We really are thundering into the AI era with speed. It feels like only yesterday that ChatGPT redefined the power of an AI language model, and now its successor has arrived in the form of GPT-4.
Right now there is a lot of buzz around this latest iteration of the now famous AI, and naturally there are some large exaggerations being thrown about so I thought it would be both informative and comforting to have a proper look at what is so special about GPT-4.
What are the differences?
Whilst on the surface there might not appear to be much in it, the key differences between ChatGPT and GPT-4 are quite significant. GPT-4 is a large multimodal model that can accept both image and text inputs and emit text outputs. In simpler terms, it's like teaching a computer to learn from more than one type of input, for example, a multimodal learning model might be trained to recognise a cat in a picture based on both the visual appearance of the cat and the text description of the image. By combining information from multiple sources, these models can be more accurate and flexible in understanding the world around them. This is something that will help GPT-4 avoid some of the criticisms that were levelled at ChatGPT.
While GPT-4 is not as capable as humans in many real-world scenarios, it exhibits near human-level performance on various professional and academic benchmarks. Something that has impressed me is that it is able to pass a simulated bar exam with a score around the top 10% of test takers. In contrast, ChatGPT’s score was around the bottom 10%. This is an incredibly impressive feat, and something that should not be shrugged off. An AI now exists with legal knowledge that rivals the top 10%. This isn’t just facts that are being regurgitated, it’s contextualised and applied.
GPT-4 is more reliable, creative, and able to handle much more nuanced instructions than ChatGPT. OpenAI spent six months iteratively aligning GPT-4 using lessons from their adversarial testing program as well as ChatGPT, resulting in their best-ever results on factuality, steerability, and refusing to go outside of guardrails. Additionally, GPT-4 was trained on a supercomputer co-designed by OpenAI and Azure, resulting in unprecedented stability during training.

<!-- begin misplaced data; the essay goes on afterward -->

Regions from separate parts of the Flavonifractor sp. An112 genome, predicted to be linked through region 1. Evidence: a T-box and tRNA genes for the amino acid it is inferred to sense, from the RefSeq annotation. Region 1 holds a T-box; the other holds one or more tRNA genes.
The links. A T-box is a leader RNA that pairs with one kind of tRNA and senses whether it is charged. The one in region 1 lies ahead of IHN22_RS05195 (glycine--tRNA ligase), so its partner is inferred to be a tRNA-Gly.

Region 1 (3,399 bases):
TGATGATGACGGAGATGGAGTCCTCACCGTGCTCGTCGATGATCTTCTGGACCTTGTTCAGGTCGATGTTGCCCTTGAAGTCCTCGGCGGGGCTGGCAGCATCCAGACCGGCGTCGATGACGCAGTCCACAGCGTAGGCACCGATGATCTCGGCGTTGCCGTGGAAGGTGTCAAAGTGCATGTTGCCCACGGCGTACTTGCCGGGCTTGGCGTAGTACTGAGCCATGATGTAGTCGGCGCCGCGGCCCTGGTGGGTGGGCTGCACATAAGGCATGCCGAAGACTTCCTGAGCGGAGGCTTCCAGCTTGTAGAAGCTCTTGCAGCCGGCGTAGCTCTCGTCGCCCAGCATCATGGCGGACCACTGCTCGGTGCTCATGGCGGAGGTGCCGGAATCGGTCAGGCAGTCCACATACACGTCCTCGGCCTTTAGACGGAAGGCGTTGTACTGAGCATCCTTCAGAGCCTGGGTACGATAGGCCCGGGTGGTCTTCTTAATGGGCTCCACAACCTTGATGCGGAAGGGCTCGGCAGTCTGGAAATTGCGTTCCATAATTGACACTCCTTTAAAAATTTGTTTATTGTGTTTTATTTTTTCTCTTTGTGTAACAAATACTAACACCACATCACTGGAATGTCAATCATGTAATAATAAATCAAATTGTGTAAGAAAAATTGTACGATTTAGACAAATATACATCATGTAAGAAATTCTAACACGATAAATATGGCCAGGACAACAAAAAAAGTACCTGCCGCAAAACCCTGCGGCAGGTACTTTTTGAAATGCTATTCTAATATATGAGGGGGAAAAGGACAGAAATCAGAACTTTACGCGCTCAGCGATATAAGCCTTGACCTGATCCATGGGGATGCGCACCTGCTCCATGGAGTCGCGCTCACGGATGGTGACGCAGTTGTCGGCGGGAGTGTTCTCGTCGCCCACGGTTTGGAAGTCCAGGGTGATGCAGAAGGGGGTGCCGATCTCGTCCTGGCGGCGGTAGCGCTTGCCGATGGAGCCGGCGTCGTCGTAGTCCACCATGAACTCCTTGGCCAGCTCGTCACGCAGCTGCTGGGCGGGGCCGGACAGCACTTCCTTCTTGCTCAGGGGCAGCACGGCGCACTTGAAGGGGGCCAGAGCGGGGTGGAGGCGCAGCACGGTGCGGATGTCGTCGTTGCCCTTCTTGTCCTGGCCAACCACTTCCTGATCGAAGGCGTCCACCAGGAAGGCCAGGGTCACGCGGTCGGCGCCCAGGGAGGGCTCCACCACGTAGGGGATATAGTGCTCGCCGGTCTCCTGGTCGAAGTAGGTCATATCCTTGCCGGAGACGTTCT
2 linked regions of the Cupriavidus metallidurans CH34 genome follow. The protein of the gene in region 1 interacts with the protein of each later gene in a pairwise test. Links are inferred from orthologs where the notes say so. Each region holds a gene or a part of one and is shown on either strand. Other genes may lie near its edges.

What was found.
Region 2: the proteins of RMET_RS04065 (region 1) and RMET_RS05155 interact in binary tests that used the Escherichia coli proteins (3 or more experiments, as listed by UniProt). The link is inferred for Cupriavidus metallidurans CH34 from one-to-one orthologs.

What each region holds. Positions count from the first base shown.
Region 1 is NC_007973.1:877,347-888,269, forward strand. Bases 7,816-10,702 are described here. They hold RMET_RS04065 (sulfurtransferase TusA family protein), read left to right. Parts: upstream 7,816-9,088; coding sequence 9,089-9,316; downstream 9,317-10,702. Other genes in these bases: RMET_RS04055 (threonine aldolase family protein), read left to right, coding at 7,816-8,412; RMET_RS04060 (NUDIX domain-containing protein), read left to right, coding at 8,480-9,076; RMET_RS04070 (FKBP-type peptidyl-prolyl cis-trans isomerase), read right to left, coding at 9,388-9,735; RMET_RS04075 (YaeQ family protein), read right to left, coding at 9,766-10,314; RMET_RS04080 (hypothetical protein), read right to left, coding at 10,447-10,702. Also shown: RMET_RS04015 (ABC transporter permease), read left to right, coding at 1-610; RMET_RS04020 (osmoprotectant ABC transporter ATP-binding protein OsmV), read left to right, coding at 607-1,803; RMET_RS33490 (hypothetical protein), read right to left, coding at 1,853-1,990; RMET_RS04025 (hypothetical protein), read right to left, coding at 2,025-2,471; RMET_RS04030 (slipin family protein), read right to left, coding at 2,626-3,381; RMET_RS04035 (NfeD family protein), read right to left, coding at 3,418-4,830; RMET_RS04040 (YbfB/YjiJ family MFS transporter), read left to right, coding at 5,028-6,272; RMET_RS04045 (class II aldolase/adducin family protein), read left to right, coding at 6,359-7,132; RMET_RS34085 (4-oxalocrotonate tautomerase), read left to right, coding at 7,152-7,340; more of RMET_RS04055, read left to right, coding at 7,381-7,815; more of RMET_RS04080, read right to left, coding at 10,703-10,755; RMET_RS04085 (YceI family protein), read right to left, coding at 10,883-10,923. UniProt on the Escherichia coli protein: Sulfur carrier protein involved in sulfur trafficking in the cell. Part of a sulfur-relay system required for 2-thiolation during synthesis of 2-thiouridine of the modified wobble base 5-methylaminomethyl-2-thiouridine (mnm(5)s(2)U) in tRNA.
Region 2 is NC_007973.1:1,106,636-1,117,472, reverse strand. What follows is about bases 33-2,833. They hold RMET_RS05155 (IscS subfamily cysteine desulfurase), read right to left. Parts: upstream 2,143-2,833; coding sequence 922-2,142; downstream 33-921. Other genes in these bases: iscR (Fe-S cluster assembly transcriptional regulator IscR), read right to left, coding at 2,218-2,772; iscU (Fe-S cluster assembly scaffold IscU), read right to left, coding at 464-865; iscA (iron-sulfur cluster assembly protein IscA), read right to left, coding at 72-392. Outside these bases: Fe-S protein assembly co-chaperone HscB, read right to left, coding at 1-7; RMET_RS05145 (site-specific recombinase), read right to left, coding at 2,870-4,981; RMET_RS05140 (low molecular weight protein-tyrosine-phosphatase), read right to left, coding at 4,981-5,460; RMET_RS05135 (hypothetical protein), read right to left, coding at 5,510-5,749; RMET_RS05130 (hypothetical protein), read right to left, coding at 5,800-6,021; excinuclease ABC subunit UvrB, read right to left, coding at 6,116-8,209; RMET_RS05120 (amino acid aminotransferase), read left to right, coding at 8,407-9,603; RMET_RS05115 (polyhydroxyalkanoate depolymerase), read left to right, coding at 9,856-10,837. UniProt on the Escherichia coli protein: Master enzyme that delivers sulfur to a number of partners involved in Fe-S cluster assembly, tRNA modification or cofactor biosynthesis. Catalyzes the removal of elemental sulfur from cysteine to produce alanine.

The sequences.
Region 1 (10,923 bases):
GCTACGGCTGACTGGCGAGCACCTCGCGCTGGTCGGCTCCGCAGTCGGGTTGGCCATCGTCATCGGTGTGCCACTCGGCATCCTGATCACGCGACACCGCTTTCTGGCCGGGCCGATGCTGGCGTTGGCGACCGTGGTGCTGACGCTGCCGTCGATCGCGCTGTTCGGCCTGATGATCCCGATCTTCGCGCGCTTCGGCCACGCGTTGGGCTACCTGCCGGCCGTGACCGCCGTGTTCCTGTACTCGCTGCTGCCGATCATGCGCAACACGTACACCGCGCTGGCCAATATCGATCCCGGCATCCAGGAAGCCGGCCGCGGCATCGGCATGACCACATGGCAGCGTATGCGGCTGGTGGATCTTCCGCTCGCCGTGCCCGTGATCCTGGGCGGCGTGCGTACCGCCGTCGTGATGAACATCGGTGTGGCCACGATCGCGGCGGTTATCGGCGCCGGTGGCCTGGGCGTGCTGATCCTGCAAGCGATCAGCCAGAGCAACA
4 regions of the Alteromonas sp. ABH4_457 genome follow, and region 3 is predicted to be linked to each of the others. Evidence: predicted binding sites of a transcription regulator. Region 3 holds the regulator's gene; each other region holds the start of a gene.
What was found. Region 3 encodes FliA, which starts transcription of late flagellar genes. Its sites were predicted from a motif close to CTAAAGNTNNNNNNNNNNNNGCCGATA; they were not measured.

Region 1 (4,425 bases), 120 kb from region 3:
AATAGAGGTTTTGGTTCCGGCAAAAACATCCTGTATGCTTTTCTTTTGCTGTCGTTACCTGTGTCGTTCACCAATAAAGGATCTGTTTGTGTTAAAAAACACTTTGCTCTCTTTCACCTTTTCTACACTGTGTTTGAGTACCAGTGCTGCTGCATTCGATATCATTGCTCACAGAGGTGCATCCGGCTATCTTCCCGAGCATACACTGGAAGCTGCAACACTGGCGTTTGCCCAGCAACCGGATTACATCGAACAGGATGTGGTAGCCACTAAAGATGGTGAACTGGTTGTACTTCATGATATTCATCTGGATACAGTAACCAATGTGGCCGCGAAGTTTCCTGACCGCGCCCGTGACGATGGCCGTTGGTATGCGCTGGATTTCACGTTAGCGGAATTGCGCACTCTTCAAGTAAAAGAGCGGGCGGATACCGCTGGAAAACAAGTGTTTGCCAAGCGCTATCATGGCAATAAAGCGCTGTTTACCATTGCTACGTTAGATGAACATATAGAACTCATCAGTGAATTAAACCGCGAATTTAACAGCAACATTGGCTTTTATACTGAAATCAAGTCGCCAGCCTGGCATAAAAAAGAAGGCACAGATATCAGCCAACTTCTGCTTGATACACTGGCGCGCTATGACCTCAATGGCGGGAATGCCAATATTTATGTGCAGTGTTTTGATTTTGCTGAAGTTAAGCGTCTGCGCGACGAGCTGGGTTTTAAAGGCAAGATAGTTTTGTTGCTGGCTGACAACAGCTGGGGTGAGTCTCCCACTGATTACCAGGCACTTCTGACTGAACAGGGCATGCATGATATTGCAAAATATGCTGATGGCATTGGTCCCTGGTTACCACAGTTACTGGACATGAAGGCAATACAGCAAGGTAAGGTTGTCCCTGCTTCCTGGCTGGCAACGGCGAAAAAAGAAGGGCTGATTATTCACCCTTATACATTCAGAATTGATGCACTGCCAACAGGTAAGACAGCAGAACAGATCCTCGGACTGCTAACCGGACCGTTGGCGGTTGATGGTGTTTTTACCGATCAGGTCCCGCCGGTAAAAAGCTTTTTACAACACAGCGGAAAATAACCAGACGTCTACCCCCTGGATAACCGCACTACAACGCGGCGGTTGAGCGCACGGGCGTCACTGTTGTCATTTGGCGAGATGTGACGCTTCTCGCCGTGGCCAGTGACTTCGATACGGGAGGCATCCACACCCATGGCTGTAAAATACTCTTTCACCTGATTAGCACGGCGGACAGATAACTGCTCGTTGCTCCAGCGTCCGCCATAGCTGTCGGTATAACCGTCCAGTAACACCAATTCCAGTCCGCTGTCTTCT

Some cool things GPT4 can do
- Duolingo's new "Max" subscription uses GPT-4 to help users practise conversational skills with a chatbot in 26 languages.
- GPT-4's image recognition and deciphering feature can recommend recipes based on pictures users upload, including those of the inside of their fridge.
- Google Chrome extensions can be quickly created without coding experience.
- GPT-4's chatbot can help plan holidays, collating information and making suggestions based on preferences.
- An OpenAI employee has shown that GPT-4 can accurately file taxes, but it should not be solely relied upon.
- GPT-4 performs better on technical questions, including maths problems, and can detect trick questions more consistently.
- GPT-4's multimodal function can describe images to blind people and explain why a picture is funny or sad.
- It can produce a fully functional web page from a sketch using its image input function.
GPT-4 is a significant step forward in the AI era. Its ability to learn from multiple sources of input and exhibit near-human level performance on various benchmarks is impressive. GPT-4's reliability, creativity, and ability to handle nuanced instructions make it a valuable tool in a range of applications, from language learning to game development to tax filing. While GPT-4 is not perfect and should not be solely relied upon in certain scenarios, it represents a giant leap forward for mankind in the field of AI.
As we continue to explore the capabilities of GPT-4 and other AI technologies, it's important to remember the potential benefits they can bring to society while also being mindful of their limitations and potential risks.
Read more about our thoughts on AI here.
Dan is part of Crowd's Copywriting team. He has a passion for content marketing and all things words.